Thursday, September 19, 2013

Breaking Away From Politics

Since this blog is called Politics and Religion, and with national politics being depressing and all, I thought I would go with a religious post.  And so, naturally, I'm going to talk about Pope Francis. After all, he's all over the news and Andrew Sullivan's blog.

So as a progressive, what do I think about Pope Francis? Well, I have to admit that I was a bit wrong about him.  Initially, I thought that Francis was an extrovert in the style of Bill Clinton. Not in the womanizing kind of a way, but in the loving crowds kind of a way. Unlike Pope Benedict, Pope Francis seems to enjoy the politician aspect of being Pope.  He likes the crowds, enjoys mingling with people, and calls people on the phone (he apparently opens with, "Hello, this is the Pope.")  He also seems like he's not an asshole, buying a used car to drive around in and what not.

But what's interesting is that Francis' most recent interview, which has Andrew Sullivan practically twisting his nipples in delight, (you can thank me for the mental image later) is that Francis goes the opposite way.  According to Francis, he is a dick, and his dickishness comes from when he separates himself from regular people and the community.  So, he has to be engaged with the crowds and with the regular folk, lest his own dickishness comes out.  Oh, and his past dickishness lead people to think he's a conservative, which he says he isn't.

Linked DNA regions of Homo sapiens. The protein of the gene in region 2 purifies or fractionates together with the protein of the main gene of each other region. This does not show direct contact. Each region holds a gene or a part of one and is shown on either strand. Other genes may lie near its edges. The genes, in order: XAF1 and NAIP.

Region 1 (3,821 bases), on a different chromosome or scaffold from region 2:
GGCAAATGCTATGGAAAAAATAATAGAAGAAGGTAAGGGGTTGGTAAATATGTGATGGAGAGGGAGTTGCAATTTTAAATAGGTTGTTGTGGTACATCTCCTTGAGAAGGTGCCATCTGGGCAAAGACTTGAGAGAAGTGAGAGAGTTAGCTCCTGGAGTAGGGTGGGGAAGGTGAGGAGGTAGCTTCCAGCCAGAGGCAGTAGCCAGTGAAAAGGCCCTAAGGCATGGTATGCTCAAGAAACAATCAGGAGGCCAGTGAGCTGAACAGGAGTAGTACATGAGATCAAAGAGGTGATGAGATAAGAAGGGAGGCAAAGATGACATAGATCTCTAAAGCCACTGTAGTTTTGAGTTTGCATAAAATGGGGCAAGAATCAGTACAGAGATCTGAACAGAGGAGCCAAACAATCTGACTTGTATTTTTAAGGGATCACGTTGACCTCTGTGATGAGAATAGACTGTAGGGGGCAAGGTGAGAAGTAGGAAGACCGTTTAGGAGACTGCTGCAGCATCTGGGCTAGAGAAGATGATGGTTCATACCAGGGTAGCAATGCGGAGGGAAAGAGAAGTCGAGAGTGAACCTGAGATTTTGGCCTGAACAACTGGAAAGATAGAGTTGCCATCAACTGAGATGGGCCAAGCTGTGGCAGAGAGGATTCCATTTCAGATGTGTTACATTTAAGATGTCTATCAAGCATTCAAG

How liberal Francis actually is remains to be seen, but there's something refreshing about a guy in power who knows his own weaknesses and owns up to them. Every person has to come to grips with their own inner asshole, understand who that asshole is, and try to keep the asshole in the dark hole where he belongs. Its the kind of inner reflection that I would expect from a Jesuit.

At the same time, I hope that this kind of inner reflection and charisma will lead Pope Francis and the Catholic Church to more progressive ways, such as allowing priests to marry, allowing women to be priests, and opening up the rules on contraception. I won't hold my breath on abortion, though. I also hope to see a Catholic Church more focused on poverty, union membership, and ending war - things that the Church gave up when it decided to fight the culture wars. And, of course, I hope that Pope Francis can help the Church reconcile itself with past, horrific, child abuse.  I don't know if that's possible, but I am more hopeful with Francis than I ever was with Benedict.

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